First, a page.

Should we divorce?

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Should we divorce?

A lot of parents when they believe they are in a bad marriage wonder is it better to stay together for their kids or not. First of all we need to realize as parents who are married that marriage satisfaction goes down once we have kids and it goes up when they leave. There is a lot of things about marriage that when they don't work out that are bad mechanics. The foundation is good, the engine is good, its just that the mechanics are off and that's why if I'm asking that question as a parent, one of the things I really wish people would do is to seek out good marriage counseling. I think there is a lot of marriage counseling that isn't good but good marriage counseling is very mechanical. What are the mechanics of your weeks? How are you guys doing? Are you enjoying each others company? If not there is exercises to remind you about why you wanted to spend the rest of your life with this person, have children together. There's exercises to get you there, remind you. How are you arguing? Are you arguing effectively? Again there's exercises for that. What's your sex life like? Is it varied enough or is it like flossing teeth? Is it open lines of communication? what our sexual interests are with each other and doing exercises for that. I think i would never want to end a marriage without at least trying those mechanical things with a good skillful marriage counselor. Maybe if that doesn't work that's information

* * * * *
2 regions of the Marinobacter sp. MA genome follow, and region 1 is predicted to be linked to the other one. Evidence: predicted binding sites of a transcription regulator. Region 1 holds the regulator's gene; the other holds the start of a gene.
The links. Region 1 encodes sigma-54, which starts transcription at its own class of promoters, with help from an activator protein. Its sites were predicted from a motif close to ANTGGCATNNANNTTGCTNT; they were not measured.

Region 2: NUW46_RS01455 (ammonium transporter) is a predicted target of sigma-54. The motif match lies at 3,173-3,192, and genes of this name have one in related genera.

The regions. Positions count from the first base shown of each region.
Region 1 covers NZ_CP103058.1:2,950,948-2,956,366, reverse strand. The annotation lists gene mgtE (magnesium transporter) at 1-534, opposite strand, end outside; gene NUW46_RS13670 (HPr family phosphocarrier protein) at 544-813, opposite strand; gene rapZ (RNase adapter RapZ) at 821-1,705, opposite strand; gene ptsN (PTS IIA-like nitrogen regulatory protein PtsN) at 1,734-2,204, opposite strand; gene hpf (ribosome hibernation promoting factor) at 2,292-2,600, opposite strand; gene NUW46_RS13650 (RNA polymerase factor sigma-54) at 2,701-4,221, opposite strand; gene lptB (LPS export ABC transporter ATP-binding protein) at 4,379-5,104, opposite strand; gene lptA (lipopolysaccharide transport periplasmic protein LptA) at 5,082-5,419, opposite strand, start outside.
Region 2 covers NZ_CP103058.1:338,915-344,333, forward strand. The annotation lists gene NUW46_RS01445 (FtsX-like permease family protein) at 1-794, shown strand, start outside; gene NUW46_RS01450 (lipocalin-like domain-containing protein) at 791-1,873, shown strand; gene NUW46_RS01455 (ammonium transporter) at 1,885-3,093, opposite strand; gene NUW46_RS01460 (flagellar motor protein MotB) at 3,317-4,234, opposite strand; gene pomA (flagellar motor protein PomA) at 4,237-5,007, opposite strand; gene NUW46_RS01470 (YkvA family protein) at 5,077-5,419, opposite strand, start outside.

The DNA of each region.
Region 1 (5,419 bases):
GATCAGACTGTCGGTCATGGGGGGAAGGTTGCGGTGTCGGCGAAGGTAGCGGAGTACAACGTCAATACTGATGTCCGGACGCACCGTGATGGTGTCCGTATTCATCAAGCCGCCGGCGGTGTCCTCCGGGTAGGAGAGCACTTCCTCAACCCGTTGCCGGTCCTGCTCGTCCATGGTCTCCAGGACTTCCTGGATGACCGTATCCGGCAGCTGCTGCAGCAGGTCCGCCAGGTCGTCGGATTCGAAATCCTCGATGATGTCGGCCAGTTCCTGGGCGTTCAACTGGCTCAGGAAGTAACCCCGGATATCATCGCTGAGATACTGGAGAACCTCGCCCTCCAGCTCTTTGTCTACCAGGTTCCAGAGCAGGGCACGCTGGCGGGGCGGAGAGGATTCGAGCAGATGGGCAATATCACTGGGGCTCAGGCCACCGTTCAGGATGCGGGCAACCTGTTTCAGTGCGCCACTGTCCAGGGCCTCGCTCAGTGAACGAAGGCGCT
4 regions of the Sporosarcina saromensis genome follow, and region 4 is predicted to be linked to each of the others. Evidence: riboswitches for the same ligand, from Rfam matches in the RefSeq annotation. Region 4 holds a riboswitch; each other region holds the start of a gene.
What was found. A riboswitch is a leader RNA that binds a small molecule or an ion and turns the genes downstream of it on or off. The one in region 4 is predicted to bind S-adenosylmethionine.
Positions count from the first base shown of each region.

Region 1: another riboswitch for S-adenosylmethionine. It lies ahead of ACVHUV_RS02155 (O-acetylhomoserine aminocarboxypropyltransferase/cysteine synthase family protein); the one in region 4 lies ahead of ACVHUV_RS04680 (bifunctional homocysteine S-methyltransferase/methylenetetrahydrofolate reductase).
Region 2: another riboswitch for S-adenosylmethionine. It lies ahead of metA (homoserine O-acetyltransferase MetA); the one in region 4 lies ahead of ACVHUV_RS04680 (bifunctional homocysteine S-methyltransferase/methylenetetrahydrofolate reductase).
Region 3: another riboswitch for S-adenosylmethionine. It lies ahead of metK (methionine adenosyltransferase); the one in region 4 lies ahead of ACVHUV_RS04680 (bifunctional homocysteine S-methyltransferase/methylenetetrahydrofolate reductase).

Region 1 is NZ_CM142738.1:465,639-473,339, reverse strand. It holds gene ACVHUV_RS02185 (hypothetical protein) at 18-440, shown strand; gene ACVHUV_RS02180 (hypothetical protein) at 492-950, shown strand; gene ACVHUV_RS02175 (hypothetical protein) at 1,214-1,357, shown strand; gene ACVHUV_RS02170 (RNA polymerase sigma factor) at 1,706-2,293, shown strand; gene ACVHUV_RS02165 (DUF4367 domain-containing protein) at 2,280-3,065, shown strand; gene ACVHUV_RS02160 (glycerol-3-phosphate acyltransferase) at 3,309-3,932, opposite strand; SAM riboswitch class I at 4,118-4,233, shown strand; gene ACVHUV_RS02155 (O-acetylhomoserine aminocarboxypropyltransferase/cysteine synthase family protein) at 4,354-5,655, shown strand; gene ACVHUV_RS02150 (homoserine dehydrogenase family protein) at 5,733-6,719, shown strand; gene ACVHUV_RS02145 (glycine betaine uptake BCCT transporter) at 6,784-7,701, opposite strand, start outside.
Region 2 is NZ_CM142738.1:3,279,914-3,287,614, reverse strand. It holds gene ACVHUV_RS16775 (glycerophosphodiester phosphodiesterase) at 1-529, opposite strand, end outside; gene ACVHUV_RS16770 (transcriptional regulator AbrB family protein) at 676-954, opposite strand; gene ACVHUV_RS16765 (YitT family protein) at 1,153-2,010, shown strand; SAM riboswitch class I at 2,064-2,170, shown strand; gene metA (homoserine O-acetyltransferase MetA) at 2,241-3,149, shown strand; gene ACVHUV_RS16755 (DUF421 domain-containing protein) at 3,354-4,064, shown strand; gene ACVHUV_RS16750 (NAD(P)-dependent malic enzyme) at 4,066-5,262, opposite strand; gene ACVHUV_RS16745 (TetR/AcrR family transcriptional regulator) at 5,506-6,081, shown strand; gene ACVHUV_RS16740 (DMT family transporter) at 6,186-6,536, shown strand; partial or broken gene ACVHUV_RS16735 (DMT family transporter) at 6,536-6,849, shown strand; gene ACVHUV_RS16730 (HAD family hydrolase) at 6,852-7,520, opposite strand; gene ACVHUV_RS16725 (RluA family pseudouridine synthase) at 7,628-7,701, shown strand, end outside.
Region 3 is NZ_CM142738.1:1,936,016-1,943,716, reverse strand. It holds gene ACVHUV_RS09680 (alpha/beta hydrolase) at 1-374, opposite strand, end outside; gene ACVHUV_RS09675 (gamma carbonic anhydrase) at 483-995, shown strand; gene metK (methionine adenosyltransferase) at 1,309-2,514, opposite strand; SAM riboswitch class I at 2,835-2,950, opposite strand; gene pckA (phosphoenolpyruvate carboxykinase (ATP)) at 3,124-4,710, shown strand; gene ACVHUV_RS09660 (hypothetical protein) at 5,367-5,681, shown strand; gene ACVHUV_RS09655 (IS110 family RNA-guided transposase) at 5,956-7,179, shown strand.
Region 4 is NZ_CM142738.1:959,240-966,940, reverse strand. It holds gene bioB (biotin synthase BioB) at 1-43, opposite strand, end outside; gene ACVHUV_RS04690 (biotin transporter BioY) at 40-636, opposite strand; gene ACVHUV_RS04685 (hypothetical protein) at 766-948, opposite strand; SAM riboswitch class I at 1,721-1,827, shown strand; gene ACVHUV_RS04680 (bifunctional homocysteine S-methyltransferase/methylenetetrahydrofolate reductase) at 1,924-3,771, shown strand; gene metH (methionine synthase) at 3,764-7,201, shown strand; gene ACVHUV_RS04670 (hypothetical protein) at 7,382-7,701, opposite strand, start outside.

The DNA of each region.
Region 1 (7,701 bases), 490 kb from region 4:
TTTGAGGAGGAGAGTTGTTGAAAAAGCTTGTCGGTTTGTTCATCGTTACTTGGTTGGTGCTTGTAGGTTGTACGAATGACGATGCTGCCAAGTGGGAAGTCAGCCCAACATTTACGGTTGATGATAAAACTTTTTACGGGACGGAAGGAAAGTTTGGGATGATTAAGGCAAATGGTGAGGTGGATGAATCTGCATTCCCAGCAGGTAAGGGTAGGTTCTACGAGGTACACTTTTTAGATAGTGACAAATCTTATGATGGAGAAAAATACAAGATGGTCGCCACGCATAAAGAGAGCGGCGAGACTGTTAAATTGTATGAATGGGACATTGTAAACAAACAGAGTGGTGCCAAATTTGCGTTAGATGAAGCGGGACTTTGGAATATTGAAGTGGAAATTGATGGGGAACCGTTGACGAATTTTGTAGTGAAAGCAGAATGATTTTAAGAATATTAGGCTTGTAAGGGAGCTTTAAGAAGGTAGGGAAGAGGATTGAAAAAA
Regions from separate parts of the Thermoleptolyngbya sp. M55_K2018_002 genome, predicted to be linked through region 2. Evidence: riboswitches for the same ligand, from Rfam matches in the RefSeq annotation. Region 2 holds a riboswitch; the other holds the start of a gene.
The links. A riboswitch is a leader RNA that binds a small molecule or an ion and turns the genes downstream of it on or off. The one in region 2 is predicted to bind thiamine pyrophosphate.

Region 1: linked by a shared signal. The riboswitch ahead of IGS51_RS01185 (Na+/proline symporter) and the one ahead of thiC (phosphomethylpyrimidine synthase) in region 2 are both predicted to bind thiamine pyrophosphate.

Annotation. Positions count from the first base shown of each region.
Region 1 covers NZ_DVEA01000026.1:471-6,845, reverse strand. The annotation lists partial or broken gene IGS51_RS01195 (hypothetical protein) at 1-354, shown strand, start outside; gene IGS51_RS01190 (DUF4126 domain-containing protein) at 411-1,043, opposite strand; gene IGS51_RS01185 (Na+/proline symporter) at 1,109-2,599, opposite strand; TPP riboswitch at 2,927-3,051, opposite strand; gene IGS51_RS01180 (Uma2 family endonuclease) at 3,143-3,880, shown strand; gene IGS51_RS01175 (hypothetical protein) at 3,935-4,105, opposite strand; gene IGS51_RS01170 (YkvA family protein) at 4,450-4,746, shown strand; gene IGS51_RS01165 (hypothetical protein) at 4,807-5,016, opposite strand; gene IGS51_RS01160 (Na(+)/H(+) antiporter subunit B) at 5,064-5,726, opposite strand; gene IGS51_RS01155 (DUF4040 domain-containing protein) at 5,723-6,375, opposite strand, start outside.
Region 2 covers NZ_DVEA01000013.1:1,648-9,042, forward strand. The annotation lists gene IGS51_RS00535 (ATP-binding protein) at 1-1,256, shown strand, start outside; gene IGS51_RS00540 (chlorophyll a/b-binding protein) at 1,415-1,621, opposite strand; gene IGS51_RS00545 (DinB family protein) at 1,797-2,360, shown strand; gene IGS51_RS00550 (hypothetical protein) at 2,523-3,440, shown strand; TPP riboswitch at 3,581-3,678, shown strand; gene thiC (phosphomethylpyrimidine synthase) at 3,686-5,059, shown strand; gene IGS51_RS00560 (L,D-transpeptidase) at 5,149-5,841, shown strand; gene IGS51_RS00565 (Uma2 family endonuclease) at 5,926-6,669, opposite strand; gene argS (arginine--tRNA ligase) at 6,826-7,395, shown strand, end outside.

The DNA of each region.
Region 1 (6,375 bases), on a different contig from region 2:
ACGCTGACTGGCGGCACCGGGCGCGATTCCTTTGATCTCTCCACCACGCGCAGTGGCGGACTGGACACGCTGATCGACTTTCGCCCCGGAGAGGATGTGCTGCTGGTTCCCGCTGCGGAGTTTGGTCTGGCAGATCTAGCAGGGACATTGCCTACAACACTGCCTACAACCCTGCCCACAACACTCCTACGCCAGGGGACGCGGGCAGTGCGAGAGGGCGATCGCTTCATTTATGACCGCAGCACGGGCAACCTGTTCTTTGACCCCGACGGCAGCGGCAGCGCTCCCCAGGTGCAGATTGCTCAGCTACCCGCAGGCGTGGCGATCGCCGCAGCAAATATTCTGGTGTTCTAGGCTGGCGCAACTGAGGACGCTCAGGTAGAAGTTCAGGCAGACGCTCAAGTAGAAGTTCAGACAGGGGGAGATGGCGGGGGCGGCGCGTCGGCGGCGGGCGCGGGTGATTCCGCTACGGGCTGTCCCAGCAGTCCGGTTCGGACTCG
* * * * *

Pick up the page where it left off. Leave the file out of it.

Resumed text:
See David Palmiter, PhD, ABPP 's video on Should we divorce?...


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David Palmiter, PhD, ABPP

Psychologist & Author

Dr. David Palmiter is a professor of Psychology and Counseling at Marywood University. He is a practicing and board-certified clinical psychologist, a past president of the Pennsylvania Psychological Association, the author of over three dozen publications, including two books on promoting resilience in youth, a Fellow of the American Psychological Association (true of < 6% of psychologists), the American Academy of Clinical Psychology and the Pennsylvania Psychological Association in youth. He has also given hundreds of workshops on family issues for organizations such as The Navy SEAL Foundation, The Master Therapist Series at the University of Connecticut, The American Psychological Association and the McGraw-Hill Financial Group and completed hundreds of media projects for outlets such as CNN, The New York Times, US News and World Report and the Wall Street Journal. David is also a dad of three (two studying at Cornell University and one still in high school) and husband of 27 years to Dr. Lia Richards-Palmiter. A central aspect of his professional mission is to put air under the wings of parents as they try to raise happy and resilient children and teens.

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